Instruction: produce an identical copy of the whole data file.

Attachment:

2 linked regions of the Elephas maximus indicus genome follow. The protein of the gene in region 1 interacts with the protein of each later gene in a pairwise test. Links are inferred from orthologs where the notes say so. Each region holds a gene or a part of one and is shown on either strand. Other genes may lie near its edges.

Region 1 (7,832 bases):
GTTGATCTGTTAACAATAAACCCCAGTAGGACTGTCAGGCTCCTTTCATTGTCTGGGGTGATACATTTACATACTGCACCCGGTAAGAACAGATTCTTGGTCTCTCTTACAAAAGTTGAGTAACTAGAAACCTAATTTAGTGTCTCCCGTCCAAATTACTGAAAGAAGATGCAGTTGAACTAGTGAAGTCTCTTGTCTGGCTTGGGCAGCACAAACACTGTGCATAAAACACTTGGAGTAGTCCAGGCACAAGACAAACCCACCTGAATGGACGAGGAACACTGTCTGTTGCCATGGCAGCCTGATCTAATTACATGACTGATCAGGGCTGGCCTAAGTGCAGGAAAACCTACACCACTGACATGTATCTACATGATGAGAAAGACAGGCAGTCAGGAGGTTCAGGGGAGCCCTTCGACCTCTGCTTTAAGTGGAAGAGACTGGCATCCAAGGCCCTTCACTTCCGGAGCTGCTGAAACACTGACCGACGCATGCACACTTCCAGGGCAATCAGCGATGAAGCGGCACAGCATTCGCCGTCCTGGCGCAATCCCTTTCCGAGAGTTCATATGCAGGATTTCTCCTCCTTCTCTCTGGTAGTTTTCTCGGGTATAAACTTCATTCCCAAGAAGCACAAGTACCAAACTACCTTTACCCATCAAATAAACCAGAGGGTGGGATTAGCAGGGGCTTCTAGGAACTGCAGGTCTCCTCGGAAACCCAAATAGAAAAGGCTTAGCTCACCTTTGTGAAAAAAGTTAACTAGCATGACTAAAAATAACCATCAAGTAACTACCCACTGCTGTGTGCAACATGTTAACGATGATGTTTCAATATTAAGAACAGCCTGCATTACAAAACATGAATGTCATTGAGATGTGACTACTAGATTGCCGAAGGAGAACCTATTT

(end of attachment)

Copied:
2 linked regions of the Elephas maximus indicus genome follow. The protein of the gene in region 1 interacts with the protein of each later gene in a pairwise test. Links are inferred from orthologs where the notes say so. Each region holds a gene or a part of one and is shown on either strand. Other genes may lie near its edges.

Region 1 (7,832 bases):
GTTGATCTGTTAACAATAAACCCCAGTAGGACTGTCAGGCTCCTTTCATTGTCTGGGGTGATACATTTACATACTGCACCCGGTAAGAACAGATTCTTGGTCTCTCTTACAAAAGTTGAGTAACTAGAAACCTAATTTAGTGTCTCCCGTCCAAATTACTGAAAGAAGATGCAGTTGAACTAGTGAAGTCTCTTGTCTGGCTTGGGCAGCACAAACACTGTGCATAAAACACTTGGAGTAGTCCAGGCACAAGACAAACCCACCTGAATGGACGAGGAACACTGTCTGTTGCCATGGCAGCCTGATCTAATTACATGACTGATCAGGGCTGGCCTAAGTGCAGGAAAACCTACACCACTGACATGTATCTACATGATGAGAAAGACAGGCAGTCAGGAGGTTCAGGGGAGCCCTTCGACCTCTGCTTTAAGTGGAAGAGACTGGCATCCAAGGCCCTTCACTTCCGGAGCTGCTGAAACACTGACCGACGCATGCACACTTCCAGGGCAATCAGCGATGAAGCGGCACAGCATTCGCCGTCCTGGCGCAATCCCTTTCCGAGAGTTCATATGCAGGATTTCTCCTCCTTCTCTCTGGTAGTTTTCTCGGGTATAAACTTCATTCCCAAGAAGCACAAGTACCAAACTACCTTTACCCATCAAATAAACCAGAGGGTGGGATTAGCAGGGGCTTCTAGGAACTGCAGGTCTCCTCGGAAACCCAAATAGAAAAGGCTTAGCTCACCTTTGTGAAAAAAGTTAACTAGCATGACTAAAAATAACCATCAAGTAACTACCCACTGCTGTGTGCAACATGTTAACGATGATGTTTCAATATTAAGAACAGCCTGCATTACAAAACATGAATGTCATTGAGATGTGACTACTAGATTGCCGAAGGAGAACCTATTT